# Delay Direct Method Algorithm

The number of discarded $\Delta$ will be approximately equal to the number of delayed reactions that initiate. This follows because, other than the stored completions at the time the code terminates, every delayed completion will cause one computed $\Delta$ to be discarded. Thus, Cai [1] developed an algorithm, called the Direct Method for systems with delays, in which no random variables are discarded.

The principle of Direct Method is the same as that of the original Gillespie Algorithm and the Rejection Method above: use one random variable to calculate when the next reaction initiates and use another random variable to calculate which reaction occurs at that future time. However, Direct Method updates the state of the system and propensity functions due to stored delayed reactions during the search for the next initiation time. In this way it is ensured that no random variables are discarded as in the Rejection Method.

## Algorithm

Suppose that at time $t$ there are ongoing delayed reactions set to complete at times $t+T_1, t+T_2, \ldots, t+T_d$. Define $T_0=0$ and $T_{d+1}=\infty$.

Define *Tstruct*, whose $i$th $(i=1,\dots,d)$ row stores $T_i$ and the index, $\mu_i$, of the reaction that $T_i$ is associated with.

Initialize. Set the initial number of molecules of each species and set $t=0$. Clear

*Tstruct*.Calculate the propensity of function $a_k$, for each reaction $k \in 1,\ldots, M$.

Set $a_0=\sum_{k=1}^M{a_k}$.

Generate $\Delta$.

Input the time $t$ and $a_0=\sum_{k=1}^M{a_k}$.

Generate an independent uniform $(0,1)$ random number $r_1$.

If

*Tstruct*is empty- This means there is no ongoing delay reactions, set $\Delta = 1/a_0\ln(1/r_1)$.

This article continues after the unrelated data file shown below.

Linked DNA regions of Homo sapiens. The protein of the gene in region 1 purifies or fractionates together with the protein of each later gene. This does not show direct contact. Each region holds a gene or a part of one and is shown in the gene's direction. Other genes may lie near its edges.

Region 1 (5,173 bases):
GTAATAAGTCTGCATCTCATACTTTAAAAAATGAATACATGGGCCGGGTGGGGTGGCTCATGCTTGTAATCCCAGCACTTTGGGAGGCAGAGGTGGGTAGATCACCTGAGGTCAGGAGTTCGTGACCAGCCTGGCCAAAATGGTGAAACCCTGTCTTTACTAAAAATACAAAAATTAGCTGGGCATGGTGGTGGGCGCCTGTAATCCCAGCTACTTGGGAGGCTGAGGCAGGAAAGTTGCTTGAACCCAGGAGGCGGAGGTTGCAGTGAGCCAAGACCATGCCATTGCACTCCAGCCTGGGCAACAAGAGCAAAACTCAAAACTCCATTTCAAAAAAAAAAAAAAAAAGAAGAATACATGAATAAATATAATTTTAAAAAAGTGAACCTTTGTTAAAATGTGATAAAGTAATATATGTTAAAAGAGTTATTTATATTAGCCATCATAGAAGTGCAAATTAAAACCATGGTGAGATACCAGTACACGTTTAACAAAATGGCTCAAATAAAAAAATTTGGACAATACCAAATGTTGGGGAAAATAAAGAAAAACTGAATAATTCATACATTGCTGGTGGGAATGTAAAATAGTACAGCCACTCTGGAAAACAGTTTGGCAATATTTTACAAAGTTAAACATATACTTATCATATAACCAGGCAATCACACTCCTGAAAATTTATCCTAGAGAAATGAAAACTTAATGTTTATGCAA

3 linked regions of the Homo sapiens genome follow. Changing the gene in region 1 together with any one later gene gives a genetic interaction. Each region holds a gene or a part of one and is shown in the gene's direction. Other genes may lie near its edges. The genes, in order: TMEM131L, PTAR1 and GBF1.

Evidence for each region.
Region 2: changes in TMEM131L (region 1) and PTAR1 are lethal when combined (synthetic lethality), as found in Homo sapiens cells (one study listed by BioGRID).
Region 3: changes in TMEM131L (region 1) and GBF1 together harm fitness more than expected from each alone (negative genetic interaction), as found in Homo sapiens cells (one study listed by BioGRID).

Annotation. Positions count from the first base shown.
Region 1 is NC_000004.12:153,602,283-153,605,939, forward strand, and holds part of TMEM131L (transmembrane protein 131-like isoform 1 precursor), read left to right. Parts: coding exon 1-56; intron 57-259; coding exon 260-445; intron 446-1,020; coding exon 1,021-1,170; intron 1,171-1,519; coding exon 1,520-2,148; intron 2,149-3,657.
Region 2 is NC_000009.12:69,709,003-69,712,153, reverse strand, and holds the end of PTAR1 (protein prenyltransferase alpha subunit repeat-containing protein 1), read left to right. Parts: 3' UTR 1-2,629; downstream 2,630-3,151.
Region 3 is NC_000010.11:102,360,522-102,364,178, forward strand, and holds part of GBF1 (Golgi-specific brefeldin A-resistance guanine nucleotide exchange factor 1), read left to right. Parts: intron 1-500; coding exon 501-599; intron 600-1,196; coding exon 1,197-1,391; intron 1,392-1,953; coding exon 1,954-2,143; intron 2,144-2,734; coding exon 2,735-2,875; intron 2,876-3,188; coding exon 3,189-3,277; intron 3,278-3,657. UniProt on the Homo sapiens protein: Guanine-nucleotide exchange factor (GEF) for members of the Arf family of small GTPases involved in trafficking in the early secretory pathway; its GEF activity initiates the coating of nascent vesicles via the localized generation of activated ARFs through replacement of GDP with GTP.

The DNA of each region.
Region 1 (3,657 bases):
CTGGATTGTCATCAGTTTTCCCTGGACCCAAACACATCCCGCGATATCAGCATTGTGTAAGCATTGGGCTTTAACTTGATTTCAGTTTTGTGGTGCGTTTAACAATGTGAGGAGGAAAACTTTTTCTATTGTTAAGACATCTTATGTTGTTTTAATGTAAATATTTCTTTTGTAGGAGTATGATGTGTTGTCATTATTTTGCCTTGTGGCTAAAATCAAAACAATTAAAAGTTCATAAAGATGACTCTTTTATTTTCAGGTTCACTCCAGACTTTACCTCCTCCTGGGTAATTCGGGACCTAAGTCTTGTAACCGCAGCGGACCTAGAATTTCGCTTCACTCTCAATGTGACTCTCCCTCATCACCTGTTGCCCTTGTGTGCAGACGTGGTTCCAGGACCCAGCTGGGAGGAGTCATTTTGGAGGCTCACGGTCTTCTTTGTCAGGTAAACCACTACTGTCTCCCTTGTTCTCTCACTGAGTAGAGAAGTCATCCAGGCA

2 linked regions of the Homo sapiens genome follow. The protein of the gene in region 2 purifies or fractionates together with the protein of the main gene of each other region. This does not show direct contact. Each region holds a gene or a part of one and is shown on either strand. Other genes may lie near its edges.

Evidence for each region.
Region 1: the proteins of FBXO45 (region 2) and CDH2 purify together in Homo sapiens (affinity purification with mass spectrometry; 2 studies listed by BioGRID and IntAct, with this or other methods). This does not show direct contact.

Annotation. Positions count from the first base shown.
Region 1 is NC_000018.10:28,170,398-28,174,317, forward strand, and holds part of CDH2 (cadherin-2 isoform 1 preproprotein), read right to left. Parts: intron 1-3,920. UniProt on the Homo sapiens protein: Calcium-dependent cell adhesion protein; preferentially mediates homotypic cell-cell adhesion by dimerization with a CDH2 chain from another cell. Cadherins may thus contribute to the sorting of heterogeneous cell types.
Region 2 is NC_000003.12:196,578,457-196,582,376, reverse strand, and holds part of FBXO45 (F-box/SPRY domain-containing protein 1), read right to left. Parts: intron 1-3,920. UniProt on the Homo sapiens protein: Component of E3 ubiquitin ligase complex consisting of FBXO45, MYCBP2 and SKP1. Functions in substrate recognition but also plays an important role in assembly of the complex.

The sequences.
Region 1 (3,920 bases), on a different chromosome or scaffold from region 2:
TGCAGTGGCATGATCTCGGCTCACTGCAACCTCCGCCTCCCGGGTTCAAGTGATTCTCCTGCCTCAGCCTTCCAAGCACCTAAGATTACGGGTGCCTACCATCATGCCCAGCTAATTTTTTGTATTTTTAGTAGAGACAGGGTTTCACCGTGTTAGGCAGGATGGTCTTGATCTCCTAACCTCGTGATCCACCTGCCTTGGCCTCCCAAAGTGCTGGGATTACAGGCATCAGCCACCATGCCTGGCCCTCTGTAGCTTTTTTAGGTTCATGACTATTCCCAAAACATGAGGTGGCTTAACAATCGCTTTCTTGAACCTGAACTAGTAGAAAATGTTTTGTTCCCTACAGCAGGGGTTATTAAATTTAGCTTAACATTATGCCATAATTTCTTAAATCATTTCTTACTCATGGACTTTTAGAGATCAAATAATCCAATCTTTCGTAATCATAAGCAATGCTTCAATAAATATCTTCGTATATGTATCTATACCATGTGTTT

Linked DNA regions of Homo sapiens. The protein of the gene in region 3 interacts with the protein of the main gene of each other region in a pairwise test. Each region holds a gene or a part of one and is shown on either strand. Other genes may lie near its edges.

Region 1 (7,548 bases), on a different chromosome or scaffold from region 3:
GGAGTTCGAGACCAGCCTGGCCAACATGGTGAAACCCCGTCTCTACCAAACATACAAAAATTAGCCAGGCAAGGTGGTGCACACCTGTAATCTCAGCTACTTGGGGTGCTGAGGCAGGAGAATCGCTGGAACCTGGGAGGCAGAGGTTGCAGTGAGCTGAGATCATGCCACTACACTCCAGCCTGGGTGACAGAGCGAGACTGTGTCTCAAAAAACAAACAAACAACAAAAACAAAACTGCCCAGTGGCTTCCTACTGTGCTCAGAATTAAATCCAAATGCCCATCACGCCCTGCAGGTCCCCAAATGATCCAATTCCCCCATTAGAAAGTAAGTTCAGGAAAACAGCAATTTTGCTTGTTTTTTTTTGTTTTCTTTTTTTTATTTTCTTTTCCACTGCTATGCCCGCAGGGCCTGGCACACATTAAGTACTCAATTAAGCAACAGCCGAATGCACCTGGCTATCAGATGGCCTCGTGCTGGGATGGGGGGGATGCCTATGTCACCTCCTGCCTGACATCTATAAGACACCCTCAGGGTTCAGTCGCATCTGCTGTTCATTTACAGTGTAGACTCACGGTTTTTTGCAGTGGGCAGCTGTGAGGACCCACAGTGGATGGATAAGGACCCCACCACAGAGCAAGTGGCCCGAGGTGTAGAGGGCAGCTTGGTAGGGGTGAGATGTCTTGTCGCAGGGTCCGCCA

Else

Set $i=1$, $a_t = a_0T_1$ and $F=1-e^{-a_t}$.

While $F < r_1$

- Update the state vector $\mathbf{x}$ due to the finish of the delayed reaction $t+T_i$.
- Calculate propensity $a_k(t+T_{i+1})$ due to the finish of the delayed reaction at $t+T_{i+1}$ and calculate $a_0(t+T_{i+1})$.
- Update $a_t=a_t+a_0(t+T_{i+1})(T_{i+1}-T_i)$.
- Update $F=1-e^{-a_t},i=i+1$.

EndWhile

Calculate propensity $a_k(t+T_i)$ due to the finish of the delayed reaction at $t+T_i$ and calculate $a_0(t+T_i)$.

Set $\Delta=T_i-(\ln(1-r_1)+a_t-a_0(t+T_i)(T_{i+1}-T_i))/a_0(t+T_i)$.

EndIf

If $\Delta\in[T_i,T_{i+1})$, delete the columns $1,\ldots,i$ of $T_i$ and set $T_j=T_j-\Delta$.

Generate an independent uniform $(0,1)$ random number $r_2$.

Find $\mu\in[1,\dots,m]$ such that

\[\sum_{k=1}^{\mu-1} a_k < r_2 \leq \sum_{k=1}^{\mu}a_k\]

where the $a_k$ and $a_0$ are generated in step 4.

If $\mu\in \text{ND}$ , update the number of each molecular species according to the reaction $\mu$.

If $\mu\in \text{CD}$, update

*Tstruct*by adding the row $[\tau_\mu,\mu]$ so that $Tstruct(i,1)<Tstruct(i+1,1)$ still holds for all**i**.If $\mu\in \text{ICD}$, update the system according to the initiation of $\mu$ and update

*Tstruct*by adding the row $[\tau_\mu,\mu]$ so that $Tstruct(i,1)<Tstruct(i+1,1)$ still holds for all $i$.Set $t=t+\Delta$.

Return to Step 2 or quit.

Remark. Notice that in the above pseudocode, we modified the Step 4 in the original algorithm for computational efficiency, but both are equivalent.

## References

[1] Xiaodong Cai, "Exact stochastic simulation of coupled chemical reactions with delays", The Journal of Chemical Physics 126, 124108(2007). https://doi/10.1063/1.2710253